Amid Zika scare, S. Korea sends largest medical team
South Korea will be sending its largest medical team to a multisport competition at this year's Rio de Janeiro Summer Olympics, hoping to keep its athletes healthy amid the Zika virus scare, pollution problems and security challenges.
The Korean Olympic Committee (KOC) said Friday it has put together a medical team of nine doctors, physical therapists and nurses. They're joined by a pair of infectious disease specialists from the National Medical Center.
The KOC will also bring on board a Korean doctor based in Brazil to ensure coordination with local medical authorities.
With the first Olympics in South America under a month away, Rio has lost much star power in men's golf, as the world's top-four players have pulled out citing fears over the mosquito-borne Zika virus, linked to birth defects, and other health-related concerns.
Guanabara Bay, the site of the Olympic sailing competition, is badly polluted, and sailors in practice last week complained that an oil slick turned their white boats brown.
Then there is the issue of rising violence. Rio will bolster its security operation with 85,000 armed police and troops, but the KOC isn't taking any chances. Its medical staff will also be prepared for possible injuries in armed robberies or other incidents.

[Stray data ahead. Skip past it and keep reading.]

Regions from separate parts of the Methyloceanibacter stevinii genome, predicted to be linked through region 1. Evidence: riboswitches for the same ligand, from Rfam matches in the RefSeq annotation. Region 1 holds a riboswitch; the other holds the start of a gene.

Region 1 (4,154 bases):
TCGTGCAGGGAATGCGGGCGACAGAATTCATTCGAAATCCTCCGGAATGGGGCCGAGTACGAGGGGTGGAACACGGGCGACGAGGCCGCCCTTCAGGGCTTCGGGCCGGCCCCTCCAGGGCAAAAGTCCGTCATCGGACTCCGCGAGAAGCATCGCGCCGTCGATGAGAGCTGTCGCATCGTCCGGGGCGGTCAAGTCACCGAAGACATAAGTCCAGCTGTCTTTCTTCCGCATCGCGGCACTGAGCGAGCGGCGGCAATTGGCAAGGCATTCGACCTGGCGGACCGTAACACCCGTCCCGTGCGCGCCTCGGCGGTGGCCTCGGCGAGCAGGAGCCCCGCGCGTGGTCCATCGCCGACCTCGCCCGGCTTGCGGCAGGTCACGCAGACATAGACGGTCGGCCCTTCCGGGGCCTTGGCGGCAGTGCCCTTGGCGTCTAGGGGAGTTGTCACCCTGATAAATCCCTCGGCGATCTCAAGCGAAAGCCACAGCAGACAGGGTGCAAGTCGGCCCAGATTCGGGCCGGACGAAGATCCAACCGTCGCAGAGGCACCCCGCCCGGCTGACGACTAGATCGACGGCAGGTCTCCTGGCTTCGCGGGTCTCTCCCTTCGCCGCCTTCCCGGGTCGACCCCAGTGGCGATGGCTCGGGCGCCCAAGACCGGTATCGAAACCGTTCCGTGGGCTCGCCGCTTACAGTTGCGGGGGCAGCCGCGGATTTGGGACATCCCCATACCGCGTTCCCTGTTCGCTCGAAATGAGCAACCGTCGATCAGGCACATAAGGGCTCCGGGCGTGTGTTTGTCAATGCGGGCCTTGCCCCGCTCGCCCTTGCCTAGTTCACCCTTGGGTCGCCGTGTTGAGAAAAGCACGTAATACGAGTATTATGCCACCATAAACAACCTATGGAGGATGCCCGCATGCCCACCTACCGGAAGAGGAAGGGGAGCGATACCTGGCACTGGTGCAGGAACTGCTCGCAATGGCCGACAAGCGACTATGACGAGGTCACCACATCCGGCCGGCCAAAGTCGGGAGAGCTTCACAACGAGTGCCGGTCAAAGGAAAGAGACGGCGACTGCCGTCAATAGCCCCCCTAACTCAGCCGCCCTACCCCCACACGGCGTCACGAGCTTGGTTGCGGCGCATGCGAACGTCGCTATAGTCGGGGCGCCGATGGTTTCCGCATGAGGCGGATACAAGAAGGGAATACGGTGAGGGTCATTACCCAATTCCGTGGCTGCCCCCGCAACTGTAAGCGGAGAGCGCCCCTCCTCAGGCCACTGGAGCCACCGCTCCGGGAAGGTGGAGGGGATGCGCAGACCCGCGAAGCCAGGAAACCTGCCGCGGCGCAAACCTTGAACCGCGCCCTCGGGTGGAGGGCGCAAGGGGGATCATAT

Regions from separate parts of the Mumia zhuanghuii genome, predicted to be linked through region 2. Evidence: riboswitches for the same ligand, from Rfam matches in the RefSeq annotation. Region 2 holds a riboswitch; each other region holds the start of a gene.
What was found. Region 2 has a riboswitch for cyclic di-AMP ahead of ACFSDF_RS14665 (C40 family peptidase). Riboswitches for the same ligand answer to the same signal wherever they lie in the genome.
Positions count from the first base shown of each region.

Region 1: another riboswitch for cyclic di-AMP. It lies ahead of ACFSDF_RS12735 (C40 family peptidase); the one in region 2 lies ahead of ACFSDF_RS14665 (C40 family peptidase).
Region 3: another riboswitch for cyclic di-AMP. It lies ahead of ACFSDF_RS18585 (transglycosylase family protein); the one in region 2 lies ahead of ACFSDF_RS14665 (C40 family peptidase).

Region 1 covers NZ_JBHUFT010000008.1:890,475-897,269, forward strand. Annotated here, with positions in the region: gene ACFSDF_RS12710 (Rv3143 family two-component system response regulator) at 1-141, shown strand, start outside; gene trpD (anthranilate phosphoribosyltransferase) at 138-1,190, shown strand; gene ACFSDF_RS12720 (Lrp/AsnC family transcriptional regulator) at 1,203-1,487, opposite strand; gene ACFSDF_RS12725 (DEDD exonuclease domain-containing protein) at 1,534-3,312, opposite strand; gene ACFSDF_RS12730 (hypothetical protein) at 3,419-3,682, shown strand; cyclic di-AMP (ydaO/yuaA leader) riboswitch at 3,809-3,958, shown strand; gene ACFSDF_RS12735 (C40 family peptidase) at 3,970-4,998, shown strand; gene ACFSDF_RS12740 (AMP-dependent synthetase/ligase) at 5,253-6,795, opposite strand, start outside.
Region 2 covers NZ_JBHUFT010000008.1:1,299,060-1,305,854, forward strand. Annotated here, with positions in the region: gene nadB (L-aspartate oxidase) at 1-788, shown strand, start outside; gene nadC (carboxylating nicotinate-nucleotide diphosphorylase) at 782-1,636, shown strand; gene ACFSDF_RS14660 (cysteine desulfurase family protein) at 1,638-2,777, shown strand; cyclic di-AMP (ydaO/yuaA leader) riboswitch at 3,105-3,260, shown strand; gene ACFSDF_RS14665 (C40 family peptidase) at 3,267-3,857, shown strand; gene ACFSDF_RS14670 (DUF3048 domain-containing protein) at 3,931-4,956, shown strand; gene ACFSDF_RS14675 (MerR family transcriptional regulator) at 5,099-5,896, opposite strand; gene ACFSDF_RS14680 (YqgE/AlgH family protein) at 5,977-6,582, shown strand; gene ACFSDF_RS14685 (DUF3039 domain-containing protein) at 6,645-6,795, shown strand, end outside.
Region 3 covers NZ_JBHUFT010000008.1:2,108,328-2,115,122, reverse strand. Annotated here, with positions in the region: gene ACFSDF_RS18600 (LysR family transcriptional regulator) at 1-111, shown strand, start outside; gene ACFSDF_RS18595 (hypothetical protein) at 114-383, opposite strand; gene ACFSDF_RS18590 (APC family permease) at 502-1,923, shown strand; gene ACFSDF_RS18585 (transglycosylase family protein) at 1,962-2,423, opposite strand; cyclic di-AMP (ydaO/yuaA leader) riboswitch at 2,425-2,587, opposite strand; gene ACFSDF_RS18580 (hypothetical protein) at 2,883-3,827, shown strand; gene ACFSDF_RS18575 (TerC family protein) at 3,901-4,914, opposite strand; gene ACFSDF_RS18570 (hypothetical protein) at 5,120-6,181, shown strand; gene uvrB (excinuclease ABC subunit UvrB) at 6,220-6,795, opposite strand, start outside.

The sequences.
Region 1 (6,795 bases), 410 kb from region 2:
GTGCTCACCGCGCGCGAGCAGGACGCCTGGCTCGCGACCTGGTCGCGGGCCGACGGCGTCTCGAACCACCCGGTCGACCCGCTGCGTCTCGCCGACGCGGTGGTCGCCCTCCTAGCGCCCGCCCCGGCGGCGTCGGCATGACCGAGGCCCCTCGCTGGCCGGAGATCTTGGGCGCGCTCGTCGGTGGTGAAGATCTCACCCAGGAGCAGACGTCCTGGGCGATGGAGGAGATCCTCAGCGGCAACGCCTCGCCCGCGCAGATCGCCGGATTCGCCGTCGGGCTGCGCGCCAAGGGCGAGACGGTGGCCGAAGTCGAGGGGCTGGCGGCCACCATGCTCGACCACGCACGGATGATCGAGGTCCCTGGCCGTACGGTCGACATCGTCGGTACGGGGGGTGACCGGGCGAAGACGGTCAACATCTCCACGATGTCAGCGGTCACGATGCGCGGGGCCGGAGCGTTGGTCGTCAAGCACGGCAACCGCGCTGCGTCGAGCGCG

Bae Moon-jeong, who specializes in family medicine, said athletes have received vaccinations for endemic diseases and have attended lectures on how to prevent them.
"We don't have a vaccine against the Zika virus, but we'll be packing mosquito nets to keep those bugs at bay," Bae added.
Yoon Jeong-joong, a rehab physician, also worked for the national delegation at last year's Summer Universiade in Gwangju,
330 kilometers south of Seoul. He said ruling out injured gymnast Yang Hak-seon from the competition and delivering him the bad news were especially difficult, and he wants the South Korean athletes to stay healthy in Rio.
"I'll do my best to make sure our athletes won't have to give up their hopes and dreams because of injuries," Yoon said.
A KOC official said all relevant government bodies are fully cooperating with one another for "a clean Olympics." (Yonhap)